Still, this is the newest family of PNA analyzers, and the availability of these latest models depends on the supply chain that provides the advanced electronic components and devices that make the N5227B PNA models possible. Should delays interrupt the availability of these extremely accurate network analyzers, an older option is available in the Keysight Technologies E8361C PNA network analyzer. Although it lacks the outstanding dynamic range and advanced error correction of the newer N5227B models, the E8361C PNA is capable of comprehensive network analysis from 10 MHz to 70 GHz with a quite respectable dynamic range of 94 dB at 70 GHz.
Keeping pace with advances in semiconductor devices has not been easy and testing new analog and digital semiconductor devices can prove challenging for the best-equipped measurement laboratory. Newer test solutions such as the Keysight/Agilent Technologies B1500A Semiconductor Device Analyzer, feature a modular configuration that simplifies adapting the test platform to different measurement applications. The model B1500A analyzer provides the flexibility of an extremely wide supply range, with current from 0.1 fA to 1 A and voltages as high as 200 V for continuous-wave (CW) and pulsed current-voltage (I-V) device measurements. As with many newer units, it is microprocessor controlled and can perform a series of automated tests, including capacitance-voltage (C-V) and capacitance-time measurements.
But what if the newest solution in semiconductor parameter testing is not available “off the shelf” due to supply-chain issues? Whether for designing or manufacturing a circuit or electronic product, semiconductor device testing must still be performed if needed. A viable test solution may be an older model that is at least in part capable of making the measurements of the newer tester.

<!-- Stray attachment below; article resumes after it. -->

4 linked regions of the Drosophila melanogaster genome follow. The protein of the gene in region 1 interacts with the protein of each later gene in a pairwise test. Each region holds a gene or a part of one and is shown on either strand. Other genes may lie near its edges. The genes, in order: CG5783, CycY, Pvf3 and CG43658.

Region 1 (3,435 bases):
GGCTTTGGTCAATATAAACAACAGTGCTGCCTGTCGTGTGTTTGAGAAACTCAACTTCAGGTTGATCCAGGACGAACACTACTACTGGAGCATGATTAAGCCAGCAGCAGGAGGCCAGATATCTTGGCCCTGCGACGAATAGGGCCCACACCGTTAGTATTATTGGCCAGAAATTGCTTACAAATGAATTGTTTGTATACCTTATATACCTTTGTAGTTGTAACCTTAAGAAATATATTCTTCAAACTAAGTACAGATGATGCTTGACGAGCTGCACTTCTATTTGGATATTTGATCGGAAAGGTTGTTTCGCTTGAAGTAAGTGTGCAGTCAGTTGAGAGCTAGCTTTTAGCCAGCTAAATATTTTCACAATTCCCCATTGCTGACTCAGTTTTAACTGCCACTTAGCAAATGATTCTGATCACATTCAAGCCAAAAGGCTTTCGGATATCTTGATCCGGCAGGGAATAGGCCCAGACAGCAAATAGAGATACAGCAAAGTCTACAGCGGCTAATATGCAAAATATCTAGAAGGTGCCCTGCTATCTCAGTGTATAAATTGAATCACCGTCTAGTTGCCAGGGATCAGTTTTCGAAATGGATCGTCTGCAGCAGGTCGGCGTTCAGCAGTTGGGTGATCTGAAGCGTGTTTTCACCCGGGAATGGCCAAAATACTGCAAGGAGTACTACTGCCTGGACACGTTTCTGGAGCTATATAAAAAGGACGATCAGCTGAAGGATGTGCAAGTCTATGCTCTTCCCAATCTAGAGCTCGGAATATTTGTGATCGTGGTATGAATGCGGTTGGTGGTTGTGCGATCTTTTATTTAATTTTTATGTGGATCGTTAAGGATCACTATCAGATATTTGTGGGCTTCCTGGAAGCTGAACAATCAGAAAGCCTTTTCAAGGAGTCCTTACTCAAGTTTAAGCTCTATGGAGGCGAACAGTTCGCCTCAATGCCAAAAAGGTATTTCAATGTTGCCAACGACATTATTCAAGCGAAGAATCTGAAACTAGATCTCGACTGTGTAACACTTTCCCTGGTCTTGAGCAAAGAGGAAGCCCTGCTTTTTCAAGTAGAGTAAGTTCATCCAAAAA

As an example, the Keysight/Agilent Technologies 4155C Semiconductor Parameter Analyzer is an older model that can perform within a major portion of the model B1500A’s test limits and can provide a practical test “stand-in” when a model B1500A is not available. The model 4155C was designed for device measurements as well as stress testing over voltage ranges as wide as ±100 V and current from 1 nA to 100 mA. It includes a pulse generator unit (PGU) for high-power testing and, if it is not required to reach the extreme measurement limits of the B1500A, can do quite nicely for semiconductor parameter analysis. (For more on semiconductor parameter analyzers, read the Axiom blog, “Provide a True Score on Device Parameters,” https://www.axiomtest.com/blog.php)
When a choice must be made between the old and the new, test equipment specialists like Axiom Test Equipment can help with the decision making. By explaining or providing several options in older and newer equipment, real-time comparisons can be made in a working environment. By renting several different units, they can be compared in a real-world application under actual working conditions, and even compared with current equipment setups. New test equipment is being designed and developed to meet new measurement challenges, such as the higher, mmWave frequencies needed for 5G and ADAS automotive radar testing. But the newest test gear may not always be available, especially when it is being produced with a specialized electronic device or IC that is in short supply from its manufacturer. While the newest test equipment may offer the latest and greatest performance and functions, procuring those units may involve a long waiting list and many months before actual measurements can be performed with a new tool. A practical solution may be based on using older but readily available test equipment and working within the limits set by those older units. Fortunately, Axiom Test Equipment (call 760-806-6600 or email firstname.lastname@example.org) maintains stock of newer and older test equipment and can even suggest a substitute or replacement for a new model that simply may not be available because of a supply chain shortage.